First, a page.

Upper hatches: In the upper part of the turret are located the hatches for the commander and the radio operator. They can be seen also diverse elements used for observation and firing, all of them of German origin and having very advanced prestations for the time in which they were designed.

Propulsion plant: Under two large circular vent grates is located the excellent MTU MB 873 Ka-501 turbocharged Diesel engine of twelve cylinders, which reaches its maximum power, calculated on 1500 horsepower, at 2600 revolutions per minute.

Advanced protection: The front of the turret and the hull have been manufactured with a spaced armor which combines steel plates, ceramic elements, advanced fibers and plastics, a combination capable of stopping the explosion of projectiles and anti-tank missiles.

Wheel ensemble: Constituted by seven road wheels on each side, associated to torsion bars and shock absorbers, the wheel ensemble moves two Diehl tracks which confer a great tactical mobility in any type of terrain.

Main cannon: On its L44 configuration, this 120-millimeter cannon is capable of hitting, during daytime and nighttime, targets on a radius of three kilometers and which move at high speed.

Modernization of the Leopard II

The Leopard 2, like the Leopard 1, was submitted to successive actualizations as more sophisticated systems were developed. In 1995 a certain number of improvements were available, among them a new longer barrel for the cannon, additional armor and an improved fire control system. But in that time a more important revision could be made: a 140-millimeter smoothbore cannon fitted with an automatic loader, novelty which would allow to reduce the crew to three members as well as the size of the turret, and to increase the capacity for ammunition. Such a remodelation could greatly benefit the firepower of the tank and thus an enhancement program was started to incorporate such modifications. The first vehicles so equipped should have appeared circa 2010, but the project was cancelled, at least for the time being, as it is possible that it were left in the background for a future development.

An even more radical proposal took into account the replacement of the traditional turret by one that were fully independent from the crew, remotely controlled by the commander and the gunner, who would be accommodated inside the hull next to the driver. Albeit already in 1995 existed the technology to do this (in fact, naval cannon mountings are very similar to tank turrets and have been remotely controlled for decades), this would be an excessively radical change to be put into practice before 2010, even in the form of prototype. As 2018 goes by, this technology has been introduced in a few foreign models but it is still unclear whether or when it will impose itself onto the battlefield.

Specifications for early Leopard II

Crew: 4

Armament: One Rheinmetall 120-millimeter 44-caliber cannon; one MG-3 7.62-millimeter co-axial machine gun; one MG-3 7.62-millimeter machine gun in the top of the turret; eight smoke launchers in each side of the turret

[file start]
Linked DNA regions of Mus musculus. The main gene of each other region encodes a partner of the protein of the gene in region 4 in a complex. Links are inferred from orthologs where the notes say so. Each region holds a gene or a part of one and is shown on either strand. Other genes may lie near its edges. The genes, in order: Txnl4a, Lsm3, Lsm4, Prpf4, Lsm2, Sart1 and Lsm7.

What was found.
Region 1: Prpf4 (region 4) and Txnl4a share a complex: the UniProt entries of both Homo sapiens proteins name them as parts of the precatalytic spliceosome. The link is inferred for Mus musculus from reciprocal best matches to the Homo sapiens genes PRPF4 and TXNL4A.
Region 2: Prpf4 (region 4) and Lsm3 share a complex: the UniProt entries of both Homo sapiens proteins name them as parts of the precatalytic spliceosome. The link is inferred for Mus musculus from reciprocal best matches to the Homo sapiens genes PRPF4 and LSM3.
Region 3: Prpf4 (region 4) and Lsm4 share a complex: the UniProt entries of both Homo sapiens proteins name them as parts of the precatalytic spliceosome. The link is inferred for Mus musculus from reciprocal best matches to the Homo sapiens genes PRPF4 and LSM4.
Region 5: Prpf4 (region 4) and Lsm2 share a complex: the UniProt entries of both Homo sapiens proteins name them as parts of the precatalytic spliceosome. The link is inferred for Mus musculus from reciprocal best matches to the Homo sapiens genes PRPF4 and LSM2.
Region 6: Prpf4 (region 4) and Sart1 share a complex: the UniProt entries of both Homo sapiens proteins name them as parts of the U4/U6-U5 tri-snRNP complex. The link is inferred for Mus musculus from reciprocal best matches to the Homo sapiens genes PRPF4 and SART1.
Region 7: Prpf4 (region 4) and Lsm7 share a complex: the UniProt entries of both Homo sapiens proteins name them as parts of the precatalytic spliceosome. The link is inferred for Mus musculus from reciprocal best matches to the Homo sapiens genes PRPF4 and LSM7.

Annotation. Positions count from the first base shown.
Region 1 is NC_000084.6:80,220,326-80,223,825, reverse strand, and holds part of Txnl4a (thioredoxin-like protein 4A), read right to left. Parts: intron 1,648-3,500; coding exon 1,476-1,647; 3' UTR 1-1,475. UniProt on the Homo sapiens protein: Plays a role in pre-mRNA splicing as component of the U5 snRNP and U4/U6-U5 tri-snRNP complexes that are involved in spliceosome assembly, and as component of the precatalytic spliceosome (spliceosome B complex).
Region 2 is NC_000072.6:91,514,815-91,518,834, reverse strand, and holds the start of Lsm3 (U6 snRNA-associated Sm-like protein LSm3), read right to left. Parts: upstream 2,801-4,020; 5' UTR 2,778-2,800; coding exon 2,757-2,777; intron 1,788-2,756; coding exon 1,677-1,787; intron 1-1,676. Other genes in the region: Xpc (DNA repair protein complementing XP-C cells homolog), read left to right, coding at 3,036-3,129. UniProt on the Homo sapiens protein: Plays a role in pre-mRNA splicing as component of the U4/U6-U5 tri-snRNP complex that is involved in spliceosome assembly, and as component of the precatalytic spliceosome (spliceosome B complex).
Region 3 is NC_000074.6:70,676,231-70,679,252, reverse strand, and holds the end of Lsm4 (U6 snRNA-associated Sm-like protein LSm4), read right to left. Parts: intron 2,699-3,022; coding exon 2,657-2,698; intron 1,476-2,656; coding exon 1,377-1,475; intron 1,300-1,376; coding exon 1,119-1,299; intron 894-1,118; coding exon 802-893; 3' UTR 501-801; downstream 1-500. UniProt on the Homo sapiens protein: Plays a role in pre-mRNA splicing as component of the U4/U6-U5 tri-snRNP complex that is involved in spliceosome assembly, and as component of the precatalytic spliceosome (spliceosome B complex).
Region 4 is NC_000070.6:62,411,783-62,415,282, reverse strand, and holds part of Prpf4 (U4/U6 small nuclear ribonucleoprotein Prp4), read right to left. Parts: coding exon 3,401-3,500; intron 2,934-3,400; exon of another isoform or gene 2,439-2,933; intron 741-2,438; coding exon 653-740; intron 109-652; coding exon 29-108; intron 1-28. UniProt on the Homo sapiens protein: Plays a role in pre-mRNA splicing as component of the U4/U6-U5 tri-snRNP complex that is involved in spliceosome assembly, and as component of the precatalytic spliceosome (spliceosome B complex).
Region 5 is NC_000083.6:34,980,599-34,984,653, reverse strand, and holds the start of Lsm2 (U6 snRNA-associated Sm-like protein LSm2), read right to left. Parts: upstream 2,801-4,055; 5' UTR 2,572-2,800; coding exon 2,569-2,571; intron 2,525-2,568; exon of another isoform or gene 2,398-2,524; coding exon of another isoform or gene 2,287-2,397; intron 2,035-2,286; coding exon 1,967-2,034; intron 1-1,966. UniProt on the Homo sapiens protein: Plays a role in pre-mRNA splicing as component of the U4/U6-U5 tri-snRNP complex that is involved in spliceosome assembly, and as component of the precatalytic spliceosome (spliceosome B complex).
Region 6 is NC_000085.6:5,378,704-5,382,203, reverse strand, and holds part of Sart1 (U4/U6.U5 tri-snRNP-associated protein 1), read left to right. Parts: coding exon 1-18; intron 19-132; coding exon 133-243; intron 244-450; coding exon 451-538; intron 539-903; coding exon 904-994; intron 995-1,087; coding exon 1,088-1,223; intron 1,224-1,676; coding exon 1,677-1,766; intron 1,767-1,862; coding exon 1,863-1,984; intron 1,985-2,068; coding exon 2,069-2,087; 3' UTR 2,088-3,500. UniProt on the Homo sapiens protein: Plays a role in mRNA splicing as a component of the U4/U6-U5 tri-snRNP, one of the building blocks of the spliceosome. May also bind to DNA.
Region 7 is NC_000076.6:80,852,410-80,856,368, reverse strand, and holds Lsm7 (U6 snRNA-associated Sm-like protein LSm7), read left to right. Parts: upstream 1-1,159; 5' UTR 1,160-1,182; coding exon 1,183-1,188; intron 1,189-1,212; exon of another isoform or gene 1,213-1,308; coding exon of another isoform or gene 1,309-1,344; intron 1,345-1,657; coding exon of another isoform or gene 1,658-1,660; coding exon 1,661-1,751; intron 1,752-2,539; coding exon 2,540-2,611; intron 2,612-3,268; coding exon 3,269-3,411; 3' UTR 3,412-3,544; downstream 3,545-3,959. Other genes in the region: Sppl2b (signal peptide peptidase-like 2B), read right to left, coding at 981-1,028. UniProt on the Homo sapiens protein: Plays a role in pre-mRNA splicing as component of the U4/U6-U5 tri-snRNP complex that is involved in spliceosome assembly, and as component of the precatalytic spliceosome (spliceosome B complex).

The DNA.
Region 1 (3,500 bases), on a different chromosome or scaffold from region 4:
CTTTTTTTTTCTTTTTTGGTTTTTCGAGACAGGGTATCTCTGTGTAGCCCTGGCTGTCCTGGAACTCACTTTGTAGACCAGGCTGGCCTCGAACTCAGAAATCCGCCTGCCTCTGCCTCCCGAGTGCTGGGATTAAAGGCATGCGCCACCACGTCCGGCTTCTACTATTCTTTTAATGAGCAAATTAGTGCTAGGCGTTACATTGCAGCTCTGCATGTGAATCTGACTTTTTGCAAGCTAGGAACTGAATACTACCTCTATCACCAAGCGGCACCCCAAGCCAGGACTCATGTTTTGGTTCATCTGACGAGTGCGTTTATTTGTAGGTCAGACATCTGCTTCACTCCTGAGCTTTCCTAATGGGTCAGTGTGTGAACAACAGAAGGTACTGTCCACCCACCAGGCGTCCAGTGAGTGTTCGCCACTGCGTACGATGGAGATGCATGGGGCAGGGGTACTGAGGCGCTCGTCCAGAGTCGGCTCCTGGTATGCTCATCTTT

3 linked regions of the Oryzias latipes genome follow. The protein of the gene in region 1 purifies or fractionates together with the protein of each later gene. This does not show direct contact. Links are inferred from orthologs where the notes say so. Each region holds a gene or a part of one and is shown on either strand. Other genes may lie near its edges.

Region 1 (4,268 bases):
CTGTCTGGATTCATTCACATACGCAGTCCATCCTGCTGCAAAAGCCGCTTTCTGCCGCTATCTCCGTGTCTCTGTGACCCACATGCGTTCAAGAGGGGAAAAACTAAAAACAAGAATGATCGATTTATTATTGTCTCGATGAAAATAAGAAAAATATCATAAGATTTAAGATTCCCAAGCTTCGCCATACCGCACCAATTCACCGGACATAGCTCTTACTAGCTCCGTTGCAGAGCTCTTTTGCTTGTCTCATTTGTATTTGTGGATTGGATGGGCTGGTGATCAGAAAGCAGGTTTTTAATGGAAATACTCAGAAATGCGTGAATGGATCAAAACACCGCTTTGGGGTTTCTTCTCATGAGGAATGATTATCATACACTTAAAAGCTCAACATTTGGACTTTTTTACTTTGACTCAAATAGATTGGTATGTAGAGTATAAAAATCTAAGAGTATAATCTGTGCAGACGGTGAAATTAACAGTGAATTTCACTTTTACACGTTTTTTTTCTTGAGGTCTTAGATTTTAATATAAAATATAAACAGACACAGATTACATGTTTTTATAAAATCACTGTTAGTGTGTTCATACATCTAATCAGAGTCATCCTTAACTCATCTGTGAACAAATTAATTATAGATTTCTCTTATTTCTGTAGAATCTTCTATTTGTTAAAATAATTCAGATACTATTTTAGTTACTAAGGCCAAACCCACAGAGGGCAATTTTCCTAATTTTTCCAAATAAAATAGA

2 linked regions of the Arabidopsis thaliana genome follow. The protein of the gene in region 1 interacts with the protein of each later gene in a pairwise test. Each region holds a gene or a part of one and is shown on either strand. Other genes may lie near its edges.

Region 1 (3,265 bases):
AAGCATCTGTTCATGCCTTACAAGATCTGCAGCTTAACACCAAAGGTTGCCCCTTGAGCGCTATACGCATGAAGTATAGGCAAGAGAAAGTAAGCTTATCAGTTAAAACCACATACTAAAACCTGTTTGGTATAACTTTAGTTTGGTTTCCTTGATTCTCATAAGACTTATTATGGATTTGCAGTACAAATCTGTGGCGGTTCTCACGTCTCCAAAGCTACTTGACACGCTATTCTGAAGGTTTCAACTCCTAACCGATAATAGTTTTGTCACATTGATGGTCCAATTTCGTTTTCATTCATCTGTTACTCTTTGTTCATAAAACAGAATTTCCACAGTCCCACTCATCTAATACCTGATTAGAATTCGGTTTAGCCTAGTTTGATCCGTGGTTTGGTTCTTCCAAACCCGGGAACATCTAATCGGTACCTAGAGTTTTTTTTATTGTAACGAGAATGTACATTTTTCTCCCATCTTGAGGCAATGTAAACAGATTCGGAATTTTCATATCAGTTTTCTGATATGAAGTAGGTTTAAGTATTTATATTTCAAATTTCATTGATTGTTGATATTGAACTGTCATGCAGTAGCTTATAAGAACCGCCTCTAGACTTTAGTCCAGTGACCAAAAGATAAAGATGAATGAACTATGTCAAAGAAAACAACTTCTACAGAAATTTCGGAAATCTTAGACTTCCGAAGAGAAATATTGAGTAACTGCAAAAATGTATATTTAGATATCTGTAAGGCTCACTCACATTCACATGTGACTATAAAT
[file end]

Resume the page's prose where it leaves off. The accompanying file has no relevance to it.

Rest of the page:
Ammunitions: 42 x 120-millimeter cannon; 3000 x 7.62-millimeter machine gun

Armor: Chobham type of parallel plates

Lenght (with cannon forward): 9.66 meters

Lenght (with cannon backward): 8.49 meters

Lenght (hull): 7.72 meters

Width: 3.70 meters

Height (to the top of the commander's cupola): 2.79 meters

Weight (in order of combat): 55.2 tonnes

Ground pressure: 0.85 kilograms/square centimeter

Engine: MTU MB 873 Ka-501 Diesel with 12 cylinders, water cooled, and developing 1500 horsepower at 2600 revolutions per minute

Power/weight ratio: 27.17 horsepower/tonne

Maximum speed (in road): 72 kilometers/hour

Maximum speed (in countryside): 55 kilometers/hour

Maximum operational range (in road): 550 kilometers

Maximum surmountable trench: 3 meters

Maximum surmountable step: 1.10 meters

Maximum surmountable slope: 60 percent

Maximum sideward slope: 30 percent

Maximum fording (without preparation): 1 meter

Maximum fording (with preparation): 2.35 meters

Maximum fording (with schnorkel): 4 meters



Specifications for Leopard 2A5

Price: 8 millions of dollars

Crew: 4

Armament: One Rheinmetall 120-millimeter 44-caliber cannon; one MG-3 7.62-millimeter co-axial machine gun; one MG-3 7.62-millimeter machine gun in the top of the turret; eight smoke launchers in each side of the turret

Armor: Laminated and spaced

Lenght (total): 9.97 meters

Lenght (hull): 7.72 meters

Width: 3.74 meters

Height (to the top of the periscope): 3 meters

Weight (in order of combat): 59.7 tonnes

Ground pressure: 0.92 kilograms/square centimeter

Engine: MTU MB 873 Ka-501 turbocharged Diesel with 12 cylinders, developing 1500 horsepower at 2600 revolutions per minute

Power/weight ratio: 25.12 horsepower/tonne

Maximum speed (in road): 72 kilometers/hour

Maximum speed (in countryside): 55 kilometers/hour

Maximum operational range (in road): 500 kilometers

Maximum surmountable trench: 3 meters

Maximum surmountable step: 1.10 meters

Maximum surmountable slope: 60 percent

Maximum fording (without preparation): 1 meter





Article updated: 2018-03-19

Categories: Tanks - 20th Century - 21st Century - [General] - [General]

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Website: Military History

Article submitted: 2018-03-12